Sitting on the verandah at Highland Home, her family’s Brangus farm in the Winterberg mountains of Eastern Cape, long-legged blonde Meggan King, 24, has a freshness and enthusiasm that can only be farm-grown. “There are definitely two sides to me,” she says. “My girly side enjoys make-up and fashion design, while my action side thrives on hunting and camping in the wild.”
She opens her laptop and clicks on the photographs she and her mother, Mary-Anne, sent in to the Farmer’s Weekly cover girl competition. They were taken at Ezulu Game Reserve between Bedford and Grahamstown in Eastern Cape, where Meggan has run the reserve’s three lodges for the past four years.
“It’s been an incredible experience,” she says, “but this year I want to focus on my game lodge management and economics correspondence diploma as well as see what I can achieve with modelling. I’m well aware that modelling is not a lifetime career but I’d like to do it for a while.”
Meggan adds that being selected as the Farmer’s Weekly cover girl has given her a great confidence boost. She certainly didn’t expect to win the competition as she was chosen as the wild card. “I want to thank everyone who voted for me,” she says. “I couldn’t believe it when the editor phoned and said ‘We’d like to tell you the good news’. I tried to keep calm on the phone and thanked her very much and then immediately phoned my mum and went crazy. Then I got on the phone to all my friends.”
Some young women who have grown up on farms want to escape the rural life, but not Meggan. “I love the farm and country life. I’m also a big supporter of the Brangus breed and the annual bull sale is a big thing for our family. We love supporting Dad,” she says. They’re a close family. Meggan’s oldest brother, Lewellyn, 31, farms with Barry and lives in the second house on the property with his wife Etrecia and their baby son.
Younger brother Roland, 29, is a professional hunter who manages the farm next door to the Kings and is regularly assigned to hunt on Ezulu. Meggan, the laatlammetjie, is five years younger than Roland. Like so many farm children, Meggan was a boarder and ended up at the same school as her mother: Girls’ High in Queenstown. At school she took part in triathlon and played hockey for Border.
Meggan and her brothers are the fifth generation to live at Highland Home, and the family’s Eastern Cape connections seem to go on forever. “Barry was my brother’s best friend and the only man I ever wanted to marry” smiles Mary-Anne. She recalls that their first date was in Queenstown at an establishment now known as the Buck and Bullet.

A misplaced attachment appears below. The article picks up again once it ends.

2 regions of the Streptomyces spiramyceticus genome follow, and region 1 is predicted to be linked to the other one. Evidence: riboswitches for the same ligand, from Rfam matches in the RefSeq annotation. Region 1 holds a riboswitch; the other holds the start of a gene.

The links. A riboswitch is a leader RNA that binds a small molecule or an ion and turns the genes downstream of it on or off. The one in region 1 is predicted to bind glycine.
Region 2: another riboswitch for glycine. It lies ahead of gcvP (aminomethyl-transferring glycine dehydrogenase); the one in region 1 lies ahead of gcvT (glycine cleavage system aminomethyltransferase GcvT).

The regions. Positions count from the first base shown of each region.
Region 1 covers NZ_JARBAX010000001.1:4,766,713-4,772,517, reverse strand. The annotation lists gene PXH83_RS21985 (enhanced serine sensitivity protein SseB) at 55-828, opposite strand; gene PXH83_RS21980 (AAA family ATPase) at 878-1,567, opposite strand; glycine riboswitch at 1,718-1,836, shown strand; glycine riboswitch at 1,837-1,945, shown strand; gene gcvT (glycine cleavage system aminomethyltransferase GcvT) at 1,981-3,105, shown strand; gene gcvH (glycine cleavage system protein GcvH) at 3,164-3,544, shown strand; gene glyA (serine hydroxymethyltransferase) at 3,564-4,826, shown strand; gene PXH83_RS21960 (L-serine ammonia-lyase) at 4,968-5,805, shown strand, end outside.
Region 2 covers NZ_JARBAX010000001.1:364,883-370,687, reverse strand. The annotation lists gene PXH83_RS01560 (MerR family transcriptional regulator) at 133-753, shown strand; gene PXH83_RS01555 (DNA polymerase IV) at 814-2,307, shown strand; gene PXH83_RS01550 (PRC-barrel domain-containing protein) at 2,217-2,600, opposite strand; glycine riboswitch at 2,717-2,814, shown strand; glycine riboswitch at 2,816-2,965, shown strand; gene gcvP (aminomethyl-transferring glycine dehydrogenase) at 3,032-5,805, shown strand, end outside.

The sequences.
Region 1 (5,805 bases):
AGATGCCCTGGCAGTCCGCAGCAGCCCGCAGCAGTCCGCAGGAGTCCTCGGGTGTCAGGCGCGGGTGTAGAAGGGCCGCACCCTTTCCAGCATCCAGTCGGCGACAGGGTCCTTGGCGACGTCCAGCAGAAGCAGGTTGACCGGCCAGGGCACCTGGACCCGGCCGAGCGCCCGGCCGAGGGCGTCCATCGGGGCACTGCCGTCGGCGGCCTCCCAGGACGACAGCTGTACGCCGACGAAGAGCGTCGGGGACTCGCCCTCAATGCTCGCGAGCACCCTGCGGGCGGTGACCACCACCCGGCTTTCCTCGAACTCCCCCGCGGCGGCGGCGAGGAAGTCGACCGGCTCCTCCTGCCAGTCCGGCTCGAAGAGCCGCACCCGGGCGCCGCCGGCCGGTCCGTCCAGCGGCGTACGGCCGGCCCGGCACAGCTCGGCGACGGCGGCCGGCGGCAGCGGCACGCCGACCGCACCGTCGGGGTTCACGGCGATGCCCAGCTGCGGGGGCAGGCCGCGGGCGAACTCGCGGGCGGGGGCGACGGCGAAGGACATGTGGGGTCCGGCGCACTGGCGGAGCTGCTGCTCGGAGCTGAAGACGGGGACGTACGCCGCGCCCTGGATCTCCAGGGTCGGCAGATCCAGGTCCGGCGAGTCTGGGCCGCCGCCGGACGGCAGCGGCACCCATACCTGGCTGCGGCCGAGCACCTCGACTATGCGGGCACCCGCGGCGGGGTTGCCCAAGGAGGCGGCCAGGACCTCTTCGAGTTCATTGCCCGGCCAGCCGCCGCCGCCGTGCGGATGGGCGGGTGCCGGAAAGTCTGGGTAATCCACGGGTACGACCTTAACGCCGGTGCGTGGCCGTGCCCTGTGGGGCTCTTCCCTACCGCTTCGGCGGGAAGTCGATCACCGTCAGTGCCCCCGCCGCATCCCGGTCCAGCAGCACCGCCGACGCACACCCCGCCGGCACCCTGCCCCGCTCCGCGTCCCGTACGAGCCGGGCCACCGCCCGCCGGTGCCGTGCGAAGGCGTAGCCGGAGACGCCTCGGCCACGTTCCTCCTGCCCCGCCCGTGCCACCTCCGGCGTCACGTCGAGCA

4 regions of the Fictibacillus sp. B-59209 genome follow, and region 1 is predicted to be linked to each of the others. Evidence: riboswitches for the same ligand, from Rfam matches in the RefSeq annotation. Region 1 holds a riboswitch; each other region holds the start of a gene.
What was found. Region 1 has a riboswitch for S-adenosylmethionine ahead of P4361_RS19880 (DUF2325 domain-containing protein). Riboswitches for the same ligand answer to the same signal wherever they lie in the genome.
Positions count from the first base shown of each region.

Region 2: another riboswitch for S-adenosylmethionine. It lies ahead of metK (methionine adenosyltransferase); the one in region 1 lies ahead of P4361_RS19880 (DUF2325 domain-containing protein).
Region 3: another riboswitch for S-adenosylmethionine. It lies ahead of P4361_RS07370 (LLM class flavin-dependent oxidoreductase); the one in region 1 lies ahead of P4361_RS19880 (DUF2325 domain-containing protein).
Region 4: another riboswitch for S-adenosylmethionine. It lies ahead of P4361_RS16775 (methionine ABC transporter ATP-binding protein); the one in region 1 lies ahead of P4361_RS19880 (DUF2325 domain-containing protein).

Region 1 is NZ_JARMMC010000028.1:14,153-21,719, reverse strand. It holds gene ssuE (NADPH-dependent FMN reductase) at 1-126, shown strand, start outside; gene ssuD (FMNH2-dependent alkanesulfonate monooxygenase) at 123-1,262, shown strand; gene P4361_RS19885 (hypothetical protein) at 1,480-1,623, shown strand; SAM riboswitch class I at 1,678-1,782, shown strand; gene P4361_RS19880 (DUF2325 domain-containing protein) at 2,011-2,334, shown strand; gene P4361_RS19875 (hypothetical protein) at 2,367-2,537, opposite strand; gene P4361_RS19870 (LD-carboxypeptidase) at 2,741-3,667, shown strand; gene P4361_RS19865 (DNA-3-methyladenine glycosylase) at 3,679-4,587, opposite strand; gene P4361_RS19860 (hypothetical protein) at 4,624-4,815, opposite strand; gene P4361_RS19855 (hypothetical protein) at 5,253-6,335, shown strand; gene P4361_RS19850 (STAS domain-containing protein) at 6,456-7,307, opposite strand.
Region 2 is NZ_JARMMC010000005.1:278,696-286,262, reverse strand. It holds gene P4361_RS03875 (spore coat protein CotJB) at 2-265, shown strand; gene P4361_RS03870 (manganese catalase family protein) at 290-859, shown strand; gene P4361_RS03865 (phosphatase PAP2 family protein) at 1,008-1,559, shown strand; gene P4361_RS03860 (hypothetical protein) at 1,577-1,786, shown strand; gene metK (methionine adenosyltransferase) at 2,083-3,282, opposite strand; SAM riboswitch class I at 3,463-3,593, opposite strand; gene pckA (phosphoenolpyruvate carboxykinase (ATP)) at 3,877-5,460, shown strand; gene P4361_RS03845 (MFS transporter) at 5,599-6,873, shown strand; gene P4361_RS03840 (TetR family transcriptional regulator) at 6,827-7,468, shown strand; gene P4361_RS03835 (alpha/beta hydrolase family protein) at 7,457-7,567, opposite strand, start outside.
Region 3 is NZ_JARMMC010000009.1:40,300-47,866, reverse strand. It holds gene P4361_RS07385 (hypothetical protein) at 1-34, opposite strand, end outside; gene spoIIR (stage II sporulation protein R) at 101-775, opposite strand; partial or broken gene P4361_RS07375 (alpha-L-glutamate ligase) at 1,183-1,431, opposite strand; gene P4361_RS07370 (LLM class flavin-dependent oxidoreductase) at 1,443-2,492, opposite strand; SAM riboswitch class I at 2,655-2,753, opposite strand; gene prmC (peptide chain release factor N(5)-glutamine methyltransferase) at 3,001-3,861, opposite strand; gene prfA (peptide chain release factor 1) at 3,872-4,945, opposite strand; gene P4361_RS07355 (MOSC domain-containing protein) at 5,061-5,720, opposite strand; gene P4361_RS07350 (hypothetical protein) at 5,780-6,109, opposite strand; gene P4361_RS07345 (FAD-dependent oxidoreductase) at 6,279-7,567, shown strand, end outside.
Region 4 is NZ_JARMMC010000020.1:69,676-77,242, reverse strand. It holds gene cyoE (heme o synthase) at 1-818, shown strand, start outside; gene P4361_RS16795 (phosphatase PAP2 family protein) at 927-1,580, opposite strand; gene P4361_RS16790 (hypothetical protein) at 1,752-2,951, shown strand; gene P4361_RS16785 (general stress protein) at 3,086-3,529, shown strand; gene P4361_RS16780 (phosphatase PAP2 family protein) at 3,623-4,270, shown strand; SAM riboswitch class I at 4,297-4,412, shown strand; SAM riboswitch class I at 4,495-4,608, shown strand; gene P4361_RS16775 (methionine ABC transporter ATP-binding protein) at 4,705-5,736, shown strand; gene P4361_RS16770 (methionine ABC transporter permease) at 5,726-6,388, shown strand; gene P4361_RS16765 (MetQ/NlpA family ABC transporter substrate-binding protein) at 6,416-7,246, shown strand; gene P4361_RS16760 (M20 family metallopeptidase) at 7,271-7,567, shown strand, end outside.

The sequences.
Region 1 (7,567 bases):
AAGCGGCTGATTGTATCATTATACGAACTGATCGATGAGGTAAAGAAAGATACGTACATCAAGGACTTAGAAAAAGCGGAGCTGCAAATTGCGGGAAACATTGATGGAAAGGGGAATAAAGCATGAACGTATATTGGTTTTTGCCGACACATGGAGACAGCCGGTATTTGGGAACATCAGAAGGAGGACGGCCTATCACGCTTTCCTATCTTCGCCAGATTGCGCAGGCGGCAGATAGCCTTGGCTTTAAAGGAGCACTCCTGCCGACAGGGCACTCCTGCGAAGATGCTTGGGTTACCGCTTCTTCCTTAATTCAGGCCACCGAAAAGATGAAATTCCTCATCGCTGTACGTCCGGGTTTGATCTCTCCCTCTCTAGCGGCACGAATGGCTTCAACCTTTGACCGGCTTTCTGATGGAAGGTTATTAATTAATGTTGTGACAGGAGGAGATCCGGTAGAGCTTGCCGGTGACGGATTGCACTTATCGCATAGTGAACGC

This brings us back to hunting and Ezulu, which operates as a professional hunting reserve mainly for American clients. “There are about 40 species, including buffalo, rhino and sable,” says Meggan, who, apart from running the lodges and supervising the chefs, looked after the clients’ wives and children.
“Some of the ladies enjoyed hunting, but mostly I’d take them on outings to Addo Elephant Park and Shamwari, which have the Big Five. “Between guests I’d go hunting whenever I could. I’ve got a good eye and I enjoy the challenge.” Meggan met her boyfriend, professional hunter Rudolph Stephan at Ezulu. “He’s in the US at the moment, marketing the business in which he’s now a partner. I help him host clients whenever I can,” says Meggan.
Home is best
In 2011 Meggan went to the US to market Ezulu in several cities. “It was incredible to see the scale of these shows and I enjoyed the time there, but at the same time it made me appreciate South Africa even more,” she says. “I really love it here. I love the warmth of South Africans and getting together at each other’s homes. The Americans are friendly, but I found the depth of relationships here at home so much greater.
“And of course, there’s nothing like the bush. Last year, Rudolph and I journeyed to amazing places in Zimbabwe, Botswana and Zambia. We camped at Mana Pools and saw two lion kills and huge herds of elephant and buffalo – it was incredible. Even though she has spent so much time on a game ranch, Meggan’s first choice of holiday is a game reserve somewhere in Africa. “Or spending time on the farm,” she adds, on the way out to the driveway lined with oak trees planted in 1873.
“I’m so pleased that Lewellyn came home from overseas to farm with my dad,” she says. “It’s encouraging to see that several farmers’ sons in this area are coming home. The number of young people and young farming couples with children is increasing and it really adds to the community life we have in the Tarkastad district.” Farmer’s Weekly warmly congratulates Meggan on winning our competition, and wishes her every success and happiness in her future.